Remember . . . . Again

RememberYou can listen to the podcast here.

Last week we learned that wisdom is a protector, a deliverer, and provides a safety net as we walk the tight rope of life. Biblical wisdom is a great friend to have; we just need to pursue her while she can be found. This morning, Solomon gives us the conclusion to that giant conditional clause as he warned his son about the dangers encountered from people that don’t walk with God.

Pro. 3:1-4 says, My son, do not forget my teaching, but keep my commands in your heart, for they will prolong your life many years and bring you prosperity. Let love and faithfulness never leave you; bind them around your neck, write them on the tablet of your heart. Then you will win favor and a good name in the sight of God and man.”

Repetition is always a key in Bible ready and study. Anytime we see a word or phrase repeated in Scripture, we need to pay attention to it. If God takes the time to repeat Himself, we need to understand what He’s saying. Solomon repeats the same principle he gave to his son back in 1:8 and in 2:1-2. Here’s his first reminder. “Do not forget my teaching.” Our lives are filled with reminders. I use Google calendar for my appointments and it sends me email, text, and pop up reminders of meetings and events on my calendar so I don’t forget. I need reminders because my mind is human and I tend to forget things. We put reminders on the fridge and write notes to ourselves and do all sorts of things so we don’t forget. What’s funny though is we don’t seem to forget the things we really want to remember. “Do not forget my teaching,” Solomon says, “But let your heart keep my commandments.” Whatever you need to do to remember, do it.

It is fairly easy to lose a skill you have if you don’t practice it. We have practice for all kinds of things. Sports. Musical instruments. Drill teams. We do these things to maintain the skill set we have and also to improve. We can and should do the same thing with the commands and instructions of God. Solomon is telling his son to transfer the head knowledge he has and get it into his heart. Get the teaching of God to the innermost core of his being. Whatever is in your heart will naturally pour out of you. Ps. 119:11, “Your word I have treasured in my heart, that I may not sin against You.” When God is in your heart, that’s what should come out when you’re squeezed.

Solomon tells his son that when he gets God’s word in his heart, “Length of days and years of life and peace they will add to you.” As we progress through Proverbs, we’ll see this formula for long life. It’s reminiscent of Deuteronomy. Deut. 8:11, “Beware that you do not forget the Lord your God by not keeping His commandments and His ordinances and His statutes which I am commanding you today.” Obedience brings reward – it is as simple as that. But, we aren’t obedient to be blessed or rewarded, we’re obedient because it’s the right thing to do and it pleases God. That being said, I am not prepared to say that if you’re presented with a decision and as you think about it and determine to do what is right or pleasing to God in order to get a reward or blessing is necessarily wrong. When you treasure God’s Word in your heart, the formulaic response to life is for God to come out. In our walk with Christ, if you reduce decisions down to reward versus punishment, I think you’ll be on the right track. You do it with your kids, don’t you? If you tell your child to do some task and you say, if you do that, I’ll give you a cookie. Aren’t you rewarding the child because they were obedient? Over time, you expect the right behavior because they have been taught and know what’s expected of them. You wouldn’t give a cookie to your teenager for picking up his toys, would you? Obedience leads to peace – a quietness of the heart, calm, tranquil, at rest.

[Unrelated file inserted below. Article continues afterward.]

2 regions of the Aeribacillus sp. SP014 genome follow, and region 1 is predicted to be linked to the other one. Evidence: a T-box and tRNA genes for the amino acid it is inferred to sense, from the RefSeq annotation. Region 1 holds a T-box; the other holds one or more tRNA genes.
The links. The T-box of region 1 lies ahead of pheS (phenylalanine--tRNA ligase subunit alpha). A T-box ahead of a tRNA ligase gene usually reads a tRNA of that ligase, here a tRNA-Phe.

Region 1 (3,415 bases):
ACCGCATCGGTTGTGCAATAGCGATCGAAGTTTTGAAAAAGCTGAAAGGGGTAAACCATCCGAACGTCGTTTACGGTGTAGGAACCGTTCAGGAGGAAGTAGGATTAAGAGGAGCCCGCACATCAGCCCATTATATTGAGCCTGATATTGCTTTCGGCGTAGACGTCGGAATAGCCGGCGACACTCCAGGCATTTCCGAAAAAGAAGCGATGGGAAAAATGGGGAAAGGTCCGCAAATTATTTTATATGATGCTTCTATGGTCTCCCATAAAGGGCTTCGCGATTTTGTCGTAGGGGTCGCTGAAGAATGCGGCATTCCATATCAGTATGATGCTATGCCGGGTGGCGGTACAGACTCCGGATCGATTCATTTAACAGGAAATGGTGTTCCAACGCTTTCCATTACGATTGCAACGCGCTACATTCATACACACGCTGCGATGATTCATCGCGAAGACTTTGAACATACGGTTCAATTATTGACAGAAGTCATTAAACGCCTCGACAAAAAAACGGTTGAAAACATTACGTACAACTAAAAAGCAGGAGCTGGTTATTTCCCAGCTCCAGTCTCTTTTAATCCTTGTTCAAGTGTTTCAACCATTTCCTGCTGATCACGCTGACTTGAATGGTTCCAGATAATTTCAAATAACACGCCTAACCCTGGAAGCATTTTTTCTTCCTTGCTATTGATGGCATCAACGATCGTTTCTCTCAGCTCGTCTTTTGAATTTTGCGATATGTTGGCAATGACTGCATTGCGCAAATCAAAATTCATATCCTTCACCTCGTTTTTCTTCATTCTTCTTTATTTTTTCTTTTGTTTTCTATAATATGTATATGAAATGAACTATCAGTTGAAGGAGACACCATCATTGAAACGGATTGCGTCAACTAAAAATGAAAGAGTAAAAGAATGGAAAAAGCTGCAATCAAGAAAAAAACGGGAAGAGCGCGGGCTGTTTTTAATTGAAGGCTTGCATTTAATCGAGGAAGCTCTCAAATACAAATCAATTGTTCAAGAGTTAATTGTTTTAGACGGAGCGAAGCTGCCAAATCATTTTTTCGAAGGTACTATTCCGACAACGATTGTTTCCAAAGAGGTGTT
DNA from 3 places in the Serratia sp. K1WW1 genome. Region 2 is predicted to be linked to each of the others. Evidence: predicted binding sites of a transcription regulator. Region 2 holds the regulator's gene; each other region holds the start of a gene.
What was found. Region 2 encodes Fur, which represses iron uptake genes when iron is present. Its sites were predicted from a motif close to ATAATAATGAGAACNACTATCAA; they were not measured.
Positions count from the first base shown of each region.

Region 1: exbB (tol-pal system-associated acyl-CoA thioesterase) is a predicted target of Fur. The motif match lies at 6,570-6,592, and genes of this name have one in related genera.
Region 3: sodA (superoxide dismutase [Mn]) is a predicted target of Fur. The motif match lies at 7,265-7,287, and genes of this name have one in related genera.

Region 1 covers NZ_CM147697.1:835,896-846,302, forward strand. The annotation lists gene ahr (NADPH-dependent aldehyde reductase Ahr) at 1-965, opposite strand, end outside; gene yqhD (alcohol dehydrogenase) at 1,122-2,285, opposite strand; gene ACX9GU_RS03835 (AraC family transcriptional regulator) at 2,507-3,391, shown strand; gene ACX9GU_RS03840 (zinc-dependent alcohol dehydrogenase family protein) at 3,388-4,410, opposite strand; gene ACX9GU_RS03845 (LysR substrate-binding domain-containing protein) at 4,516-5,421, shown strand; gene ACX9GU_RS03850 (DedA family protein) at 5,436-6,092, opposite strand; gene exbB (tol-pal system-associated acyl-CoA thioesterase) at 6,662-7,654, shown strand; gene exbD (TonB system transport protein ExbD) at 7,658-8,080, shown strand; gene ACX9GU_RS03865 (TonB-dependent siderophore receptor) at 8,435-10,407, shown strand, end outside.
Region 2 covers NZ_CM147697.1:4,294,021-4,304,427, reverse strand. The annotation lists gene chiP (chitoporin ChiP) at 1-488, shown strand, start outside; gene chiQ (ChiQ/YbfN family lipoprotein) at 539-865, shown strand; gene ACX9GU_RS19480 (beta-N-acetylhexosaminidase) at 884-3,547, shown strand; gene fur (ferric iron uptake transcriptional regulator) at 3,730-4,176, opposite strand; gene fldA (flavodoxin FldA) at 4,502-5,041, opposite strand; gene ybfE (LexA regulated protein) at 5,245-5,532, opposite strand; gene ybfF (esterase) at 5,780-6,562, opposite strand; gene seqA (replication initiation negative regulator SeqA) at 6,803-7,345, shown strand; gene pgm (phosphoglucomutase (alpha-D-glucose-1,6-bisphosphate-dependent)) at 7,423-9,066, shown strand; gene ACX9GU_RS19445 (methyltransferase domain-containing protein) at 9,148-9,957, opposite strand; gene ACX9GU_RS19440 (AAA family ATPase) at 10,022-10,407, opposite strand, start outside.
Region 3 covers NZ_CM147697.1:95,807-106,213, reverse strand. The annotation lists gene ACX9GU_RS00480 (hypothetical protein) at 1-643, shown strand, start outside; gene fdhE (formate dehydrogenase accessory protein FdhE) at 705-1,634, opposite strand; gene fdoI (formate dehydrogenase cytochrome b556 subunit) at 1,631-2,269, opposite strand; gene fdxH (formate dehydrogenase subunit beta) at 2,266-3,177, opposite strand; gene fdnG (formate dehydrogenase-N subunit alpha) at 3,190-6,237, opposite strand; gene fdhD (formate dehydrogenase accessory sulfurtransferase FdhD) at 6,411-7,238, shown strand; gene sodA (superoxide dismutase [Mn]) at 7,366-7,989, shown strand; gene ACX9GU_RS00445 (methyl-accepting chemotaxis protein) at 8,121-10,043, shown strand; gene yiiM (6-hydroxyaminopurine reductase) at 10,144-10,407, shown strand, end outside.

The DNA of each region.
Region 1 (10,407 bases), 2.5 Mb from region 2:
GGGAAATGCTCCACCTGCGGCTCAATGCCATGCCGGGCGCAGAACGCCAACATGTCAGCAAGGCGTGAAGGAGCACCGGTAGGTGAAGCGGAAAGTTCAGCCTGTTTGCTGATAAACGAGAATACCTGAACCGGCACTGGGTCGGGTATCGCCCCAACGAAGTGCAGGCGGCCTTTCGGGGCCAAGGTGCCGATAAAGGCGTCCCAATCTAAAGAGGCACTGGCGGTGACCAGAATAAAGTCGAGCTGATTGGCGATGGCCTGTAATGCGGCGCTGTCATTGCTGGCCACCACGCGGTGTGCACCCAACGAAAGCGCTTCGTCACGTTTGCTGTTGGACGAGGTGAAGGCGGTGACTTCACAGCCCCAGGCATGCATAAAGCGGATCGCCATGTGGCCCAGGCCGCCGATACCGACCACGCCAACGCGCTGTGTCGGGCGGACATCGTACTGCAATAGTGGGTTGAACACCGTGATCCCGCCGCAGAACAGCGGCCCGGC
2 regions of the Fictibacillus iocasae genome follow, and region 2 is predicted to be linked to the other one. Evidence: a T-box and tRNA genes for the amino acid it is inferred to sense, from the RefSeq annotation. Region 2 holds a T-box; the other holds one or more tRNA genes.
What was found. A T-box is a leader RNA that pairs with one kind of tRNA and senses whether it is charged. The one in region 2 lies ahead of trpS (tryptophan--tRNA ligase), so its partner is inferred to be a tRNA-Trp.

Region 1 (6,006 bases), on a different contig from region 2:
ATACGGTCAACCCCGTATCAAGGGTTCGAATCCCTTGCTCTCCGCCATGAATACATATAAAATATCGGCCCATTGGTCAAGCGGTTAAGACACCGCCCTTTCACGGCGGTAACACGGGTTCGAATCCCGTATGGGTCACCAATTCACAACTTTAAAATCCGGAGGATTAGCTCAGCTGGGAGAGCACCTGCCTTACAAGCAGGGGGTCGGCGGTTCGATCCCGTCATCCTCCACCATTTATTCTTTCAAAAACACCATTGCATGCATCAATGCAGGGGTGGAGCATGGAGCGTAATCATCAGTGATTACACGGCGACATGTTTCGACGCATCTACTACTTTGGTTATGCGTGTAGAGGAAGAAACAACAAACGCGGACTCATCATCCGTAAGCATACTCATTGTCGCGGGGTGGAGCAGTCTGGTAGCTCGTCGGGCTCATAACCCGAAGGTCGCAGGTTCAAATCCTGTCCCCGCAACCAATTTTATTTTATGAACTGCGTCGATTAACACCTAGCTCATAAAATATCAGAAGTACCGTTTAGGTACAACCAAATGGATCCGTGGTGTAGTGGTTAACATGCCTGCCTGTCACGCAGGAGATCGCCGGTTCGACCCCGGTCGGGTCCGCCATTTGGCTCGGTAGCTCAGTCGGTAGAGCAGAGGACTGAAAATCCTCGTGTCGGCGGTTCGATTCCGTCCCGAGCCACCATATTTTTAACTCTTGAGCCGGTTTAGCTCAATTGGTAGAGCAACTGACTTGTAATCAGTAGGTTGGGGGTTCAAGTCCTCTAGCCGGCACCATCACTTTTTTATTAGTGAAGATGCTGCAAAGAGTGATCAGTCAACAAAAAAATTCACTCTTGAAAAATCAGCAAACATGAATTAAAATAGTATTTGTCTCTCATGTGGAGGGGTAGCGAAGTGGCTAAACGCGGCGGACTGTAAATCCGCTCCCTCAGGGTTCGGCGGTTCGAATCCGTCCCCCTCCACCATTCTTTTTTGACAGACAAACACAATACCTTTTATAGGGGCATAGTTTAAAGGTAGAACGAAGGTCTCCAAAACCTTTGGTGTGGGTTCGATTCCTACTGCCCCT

Now Solomon gives some instructions for dealing with people. Verse 3 say, “Do not let kindness and truth leave you.” This is a great reminder of how we are supposed to be. Kindness is the quality of being friendly, generous, and considerate. Paul said, “Be kind to one another, tender-hearted, forgiving each other, just as God in Christ also has forgiven you.” (Eph. 4:32) It’s not conditional which means we always maintain kindness and truth. It’s not dependent upon the situation, not dependent upon the people you’re dealing with. We are to, “Bind them around your neck, write them on the tablet of your heart.” Add this to v. 1 and we really get the sense that this is an internal quality we are to have. Willful control of your actions is great, but when you are totally submitted to the authority of Christ, your innermost being is filled with the love of Christ. Paul said it beautifully in 2 Cor. 3:3, “Being manifested that you are a letter of Christ, cared for by us, written not with ink but with the Spirit of the living God, not on tablets of stone but on tablets of human hearts.”

What’s the result? God smiles. When these things are ingrained in us, the godly outcome is that we will find, “Favor and good repute in the sight of God and in man.” What is better than that? God’s favor falls on us. Favor means approval or liking. God likes what we do and smiles down on us. God being pleased is good enough, but look what else happens. Favor comes from man as well. You’ve heard me often say, do things to please God and let Him work everything else out. Seek to please God first.

All this comes because God’s Word is in our hearts. His teachings and principles, and commands are part of our makeup, our part of our DNA. Ps. 119:93 says, “I will never forget Your precepts, for by them You have revived me.” God’s Word will nurture you, it will sustain you, it will bless you as long as you take the time to remember.

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